Realisation I am on my own, 5 weeks

Hi there,

At this moment 12 mid day 5 weeks ago, my partner collapsed and died at home. I live that moment over and over.

What I have learnt today that I (maybe you) truly are on my own. People say hope you have family and friends for support, well yes, but can now see people even close family and friends have there own struggles and I can't put on them. Yes I will answer their calls, but no emotional out breaks from now on.

Before meeting Rob 17 years ago I was independent, we both were, our lives became one. Now I am lost and completey broken, but I write this as a positive, as i realise I can do this.

For the last 7 months since his cancer diagnosis, things got put on hold. I gave up work to look after him in September, with lockdown and clear aim to keep us both safe of covid. We muddled through 11 weeks of end of life care and he got his wish to die at home, the circumstance of his death were trumatic and not what I would of hoped for. We were blessed with 11 weeks after been told he had weeks not months.

So onwards doing the jobs that were put in hold, so painted a door today, been washing carpets, small manageable steps and keeps me busy.

Today I know he will be proud of me.

Sending best wishes to everyone.

love D x

  • Hi ChilliChilli

    You are doing what I still do many weeks later and re-live how this happened and that happened at this time x number of days/weeks/months ago. I watch the clock every Sunday and say the same things. We are very good at self torture but also we need to praise ourselves for doing all we possibly could during those difficult times and even now when we have all the legalities etc to deal with. 

    Going back to work part time can be a good distraction and will make you 'swap heads' for a few hours and make you think of other stuff and not dwell on what's missing from our lives - I think it's worked for me anyway.  Like you I was independent before I got on with Colin and have to be again now with the added benefit (!) of his 4 sons, 2 with partners and grand-girls Heart eyes but I live alone and they have their own lives to live.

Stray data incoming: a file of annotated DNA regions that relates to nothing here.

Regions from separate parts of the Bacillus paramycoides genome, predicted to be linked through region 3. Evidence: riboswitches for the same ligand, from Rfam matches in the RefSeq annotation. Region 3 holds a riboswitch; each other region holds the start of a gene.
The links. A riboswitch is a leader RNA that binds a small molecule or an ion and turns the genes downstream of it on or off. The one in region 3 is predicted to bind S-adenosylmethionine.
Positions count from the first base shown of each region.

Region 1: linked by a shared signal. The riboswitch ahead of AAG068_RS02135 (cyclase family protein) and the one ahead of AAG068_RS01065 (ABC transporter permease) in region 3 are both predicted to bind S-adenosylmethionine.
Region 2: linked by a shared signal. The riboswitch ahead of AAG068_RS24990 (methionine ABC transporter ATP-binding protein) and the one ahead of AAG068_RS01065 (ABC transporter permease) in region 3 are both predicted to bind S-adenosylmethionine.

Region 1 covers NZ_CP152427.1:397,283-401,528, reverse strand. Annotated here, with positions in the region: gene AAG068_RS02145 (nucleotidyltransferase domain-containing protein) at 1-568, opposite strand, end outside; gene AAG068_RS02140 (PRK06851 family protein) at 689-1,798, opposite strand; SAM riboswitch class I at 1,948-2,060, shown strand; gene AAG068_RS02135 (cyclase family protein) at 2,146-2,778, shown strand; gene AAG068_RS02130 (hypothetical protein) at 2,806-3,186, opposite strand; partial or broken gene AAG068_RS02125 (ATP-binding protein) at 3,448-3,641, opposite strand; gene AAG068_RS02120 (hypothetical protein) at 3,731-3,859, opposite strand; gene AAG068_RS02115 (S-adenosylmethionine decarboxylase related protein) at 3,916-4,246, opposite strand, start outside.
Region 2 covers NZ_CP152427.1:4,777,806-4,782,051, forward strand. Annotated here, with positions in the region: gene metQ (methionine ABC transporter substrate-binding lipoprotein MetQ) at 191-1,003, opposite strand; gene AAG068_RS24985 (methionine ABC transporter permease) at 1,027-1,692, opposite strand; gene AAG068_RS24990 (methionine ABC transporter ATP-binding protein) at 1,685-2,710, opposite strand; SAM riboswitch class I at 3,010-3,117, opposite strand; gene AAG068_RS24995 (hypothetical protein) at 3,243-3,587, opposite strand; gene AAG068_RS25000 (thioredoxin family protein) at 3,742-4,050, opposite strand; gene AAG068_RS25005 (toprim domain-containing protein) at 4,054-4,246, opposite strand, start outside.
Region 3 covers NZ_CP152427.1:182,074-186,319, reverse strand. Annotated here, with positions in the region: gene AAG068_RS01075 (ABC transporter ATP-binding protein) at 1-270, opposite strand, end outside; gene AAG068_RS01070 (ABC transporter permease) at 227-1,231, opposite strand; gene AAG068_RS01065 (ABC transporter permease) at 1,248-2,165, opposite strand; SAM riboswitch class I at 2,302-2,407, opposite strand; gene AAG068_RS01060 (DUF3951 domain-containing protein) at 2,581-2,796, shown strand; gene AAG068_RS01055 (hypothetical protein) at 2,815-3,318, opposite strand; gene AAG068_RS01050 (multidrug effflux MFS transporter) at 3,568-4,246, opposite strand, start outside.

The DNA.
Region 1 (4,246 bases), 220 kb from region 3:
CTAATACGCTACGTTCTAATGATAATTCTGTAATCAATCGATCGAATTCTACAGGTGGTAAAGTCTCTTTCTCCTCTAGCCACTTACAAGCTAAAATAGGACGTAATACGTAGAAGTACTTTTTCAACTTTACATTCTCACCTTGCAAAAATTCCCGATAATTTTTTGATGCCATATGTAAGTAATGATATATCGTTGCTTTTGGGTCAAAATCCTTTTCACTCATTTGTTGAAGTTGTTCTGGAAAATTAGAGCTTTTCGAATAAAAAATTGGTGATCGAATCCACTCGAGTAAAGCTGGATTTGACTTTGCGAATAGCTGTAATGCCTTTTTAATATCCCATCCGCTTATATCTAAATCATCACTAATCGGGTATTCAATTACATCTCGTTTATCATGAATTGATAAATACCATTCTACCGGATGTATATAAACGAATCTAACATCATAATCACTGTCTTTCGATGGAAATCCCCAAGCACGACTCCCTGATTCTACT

Lockdown prevents so many things but there's light at the end of the tunnel hopefully we'll all feel better when we can socialise.

    Virtual hugs Hugging

    Tomorrow is another day
  • Gosh you are so right about things being put on hold. When I look back at things we did I keep thinking it was last year and then realise it was the year before and the whole of 2020 feels like this weird limbo as my hubby lived with his cancer that whole year, so everything else was put aside while we dealt with that.

    I was independent too before meeting my hubby but that feels like an absolute lifetime ago now, one I can barely recall. So now it’s about one day at a time and try and work out how to live as just me again (well and the dog). I have two wonderful stepchildren also, but they are starting out in life with babies (or on the way) so I can only encroach on their lives so much. 

    It’s only 10 weeks but I feel hopeful that one day I’ll enjoy life again. And with restrictions due to be lifted soon I’m going to be brave and book myself a cottage in Cornwall for just me and my doggie. It’s where my hubby and I loved so I feel I want to go there again for him. I have no idea how I’ll feel going alone (even the car journey will be emotional as we used to love stopping and eating sandwiches along the way, not the same just me), but I need to do this for myself, as the start of my healing process. 

    You all are a great bunch of people and I wouldn’t get through each day without you x

  • Hello ChilliChilli

    I relive my husband’s last day every Monday and have done for the last 18 weeks. The day went from an optimistic start to complete hell in a matter of hours. I find myself watching the clock all day.  If it doesn’t sound too ridiculous, I believe that I know the exact moment he breathed his last- I felt my heart shatter. I’ve not said this out loud to anyone until now. But we’d been together for over 46 years through good times and more challenging ones too. But there were far more positive and happy times and I’m slowly starting to remember those, even though it hurts to think we won’t be making more precious memories together. 
    Thank you to everyone here for being there


  • Hello there,

    Firstly, I want to say that I am so sorry for the loss of your husband. And although you are now on a site with people who never wanted to be here, it is a great site becasuse we are all supporting each other going through this trauma of losing our partner to this horrendous disease. 

    It is great you were able to spend so much time with him before the end and that it was possible for him to die at home.

    Also well done on continuing with the jobs and projects now that got put on hold while you were looking after him during the final months of his life.

    You will have very difficult days followed by better days, sometimes it is a matter of moments before a new feeling comes in, it is all up and down, back and forth, certainly not a linear process. But it will get slightly easier with time.

    I lost my husband Paul in may of 2018. And, like you, I had loving family and friends but, even though they said to me that they were always there for me, I felt very on my own because nobody had lost what I had lost, nobody had gone through something similar, so how could they understand? 

    Love, Mel.

    I don't like the term "moving on" because it sounds to me like we are leaving our loved ones and the life we had with them behind. I like the term "moving forward" as it implies that, while life goes on, our loved ones are still with us in our hearts and minds.